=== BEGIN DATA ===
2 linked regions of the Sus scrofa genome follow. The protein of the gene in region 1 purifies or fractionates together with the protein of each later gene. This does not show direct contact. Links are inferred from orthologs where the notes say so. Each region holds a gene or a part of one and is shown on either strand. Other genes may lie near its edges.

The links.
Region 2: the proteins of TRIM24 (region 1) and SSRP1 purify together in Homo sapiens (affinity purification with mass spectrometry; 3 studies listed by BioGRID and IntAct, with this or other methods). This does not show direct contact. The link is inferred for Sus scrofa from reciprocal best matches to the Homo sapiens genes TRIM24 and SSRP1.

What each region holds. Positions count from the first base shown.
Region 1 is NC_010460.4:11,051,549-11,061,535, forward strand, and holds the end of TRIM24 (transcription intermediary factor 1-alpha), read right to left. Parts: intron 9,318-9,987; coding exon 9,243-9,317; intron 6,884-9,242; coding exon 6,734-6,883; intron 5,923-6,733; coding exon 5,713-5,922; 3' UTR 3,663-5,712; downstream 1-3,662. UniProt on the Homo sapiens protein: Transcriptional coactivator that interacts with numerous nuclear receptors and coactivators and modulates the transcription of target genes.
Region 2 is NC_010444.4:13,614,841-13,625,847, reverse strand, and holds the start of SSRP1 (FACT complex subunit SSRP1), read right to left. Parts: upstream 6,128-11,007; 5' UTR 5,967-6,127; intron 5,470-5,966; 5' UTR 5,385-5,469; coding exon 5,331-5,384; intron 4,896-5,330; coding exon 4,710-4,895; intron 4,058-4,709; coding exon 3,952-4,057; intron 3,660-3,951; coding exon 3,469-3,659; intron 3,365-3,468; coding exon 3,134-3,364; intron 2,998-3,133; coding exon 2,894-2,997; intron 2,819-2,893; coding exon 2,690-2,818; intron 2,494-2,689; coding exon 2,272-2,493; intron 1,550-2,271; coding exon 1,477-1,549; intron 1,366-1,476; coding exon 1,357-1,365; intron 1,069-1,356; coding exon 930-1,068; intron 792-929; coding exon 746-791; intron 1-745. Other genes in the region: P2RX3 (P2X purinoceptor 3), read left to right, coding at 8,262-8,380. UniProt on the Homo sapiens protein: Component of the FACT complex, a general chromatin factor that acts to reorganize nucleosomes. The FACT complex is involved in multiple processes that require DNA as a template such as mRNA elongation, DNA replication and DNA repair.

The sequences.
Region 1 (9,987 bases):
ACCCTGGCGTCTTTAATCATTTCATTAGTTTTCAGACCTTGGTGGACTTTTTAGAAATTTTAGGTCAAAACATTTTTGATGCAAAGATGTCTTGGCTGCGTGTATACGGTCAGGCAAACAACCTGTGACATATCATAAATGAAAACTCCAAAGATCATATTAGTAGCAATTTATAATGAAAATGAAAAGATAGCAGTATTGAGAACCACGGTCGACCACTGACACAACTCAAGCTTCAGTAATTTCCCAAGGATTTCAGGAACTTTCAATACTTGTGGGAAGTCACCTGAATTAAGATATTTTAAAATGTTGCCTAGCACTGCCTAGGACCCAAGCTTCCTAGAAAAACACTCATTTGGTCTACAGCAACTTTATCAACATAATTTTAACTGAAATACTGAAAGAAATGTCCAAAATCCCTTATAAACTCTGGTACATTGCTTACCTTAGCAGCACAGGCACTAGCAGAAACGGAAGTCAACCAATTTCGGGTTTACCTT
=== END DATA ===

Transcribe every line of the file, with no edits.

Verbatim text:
2 linked regions of the Sus scrofa genome follow. The protein of the gene in region 1 purifies or fractionates together with the protein of each later gene. This does not show direct contact. Links are inferred from orthologs where the notes say so. Each region holds a gene or a part of one and is shown on either strand. Other genes may lie near its edges.

The links.
Region 2: the proteins of TRIM24 (region 1) and SSRP1 purify together in Homo sapiens (affinity purification with mass spectrometry; 3 studies listed by BioGRID and IntAct, with this or other methods). This does not show direct contact. The link is inferred for Sus scrofa from reciprocal best matches to the Homo sapiens genes TRIM24 and SSRP1.

What each region holds. Positions count from the first base shown.
Region 1 is NC_010460.4:11,051,549-11,061,535, forward strand, and holds the end of TRIM24 (transcription intermediary factor 1-alpha), read right to left. Parts: intron 9,318-9,987; coding exon 9,243-9,317; intron 6,884-9,242; coding exon 6,734-6,883; intron 5,923-6,733; coding exon 5,713-5,922; 3' UTR 3,663-5,712; downstream 1-3,662. UniProt on the Homo sapiens protein: Transcriptional coactivator that interacts with numerous nuclear receptors and coactivators and modulates the transcription of target genes.
Region 2 is NC_010444.4:13,614,841-13,625,847, reverse strand, and holds the start of SSRP1 (FACT complex subunit SSRP1), read right to left. Parts: upstream 6,128-11,007; 5' UTR 5,967-6,127; intron 5,470-5,966; 5' UTR 5,385-5,469; coding exon 5,331-5,384; intron 4,896-5,330; coding exon 4,710-4,895; intron 4,058-4,709; coding exon 3,952-4,057; intron 3,660-3,951; coding exon 3,469-3,659; intron 3,365-3,468; coding exon 3,134-3,364; intron 2,998-3,133; coding exon 2,894-2,997; intron 2,819-2,893; coding exon 2,690-2,818; intron 2,494-2,689; coding exon 2,272-2,493; intron 1,550-2,271; coding exon 1,477-1,549; intron 1,366-1,476; coding exon 1,357-1,365; intron 1,069-1,356; coding exon 930-1,068; intron 792-929; coding exon 746-791; intron 1-745. Other genes in the region: P2RX3 (P2X purinoceptor 3), read left to right, coding at 8,262-8,380. UniProt on the Homo sapiens protein: Component of the FACT complex, a general chromatin factor that acts to reorganize nucleosomes. The FACT complex is involved in multiple processes that require DNA as a template such as mRNA elongation, DNA replication and DNA repair.

The sequences.
Region 1 (9,987 bases):
ACCCTGGCGTCTTTAATCATTTCATTAGTTTTCAGACCTTGGTGGACTTTTTAGAAATTTTAGGTCAAAACATTTTTGATGCAAAGATGTCTTGGCTGCGTGTATACGGTCAGGCAAACAACCTGTGACATATCATAAATGAAAACTCCAAAGATCATATTAGTAGCAATTTATAATGAAAATGAAAAGATAGCAGTATTGAGAACCACGGTCGACCACTGACACAACTCAAGCTTCAGTAATTTCCCAAGGATTTCAGGAACTTTCAATACTTGTGGGAAGTCACCTGAATTAAGATATTTTAAAATGTTGCCTAGCACTGCCTAGGACCCAAGCTTCCTAGAAAAACACTCATTTGGTCTACAGCAACTTTATCAACATAATTTTAACTGAAATACTGAAAGAAATGTCCAAAATCCCTTATAAACTCTGGTACATTGCTTACCTTAGCAGCACAGGCACTAGCAGAAACGGAAGTCAACCAATTTCGGGTTTACCTT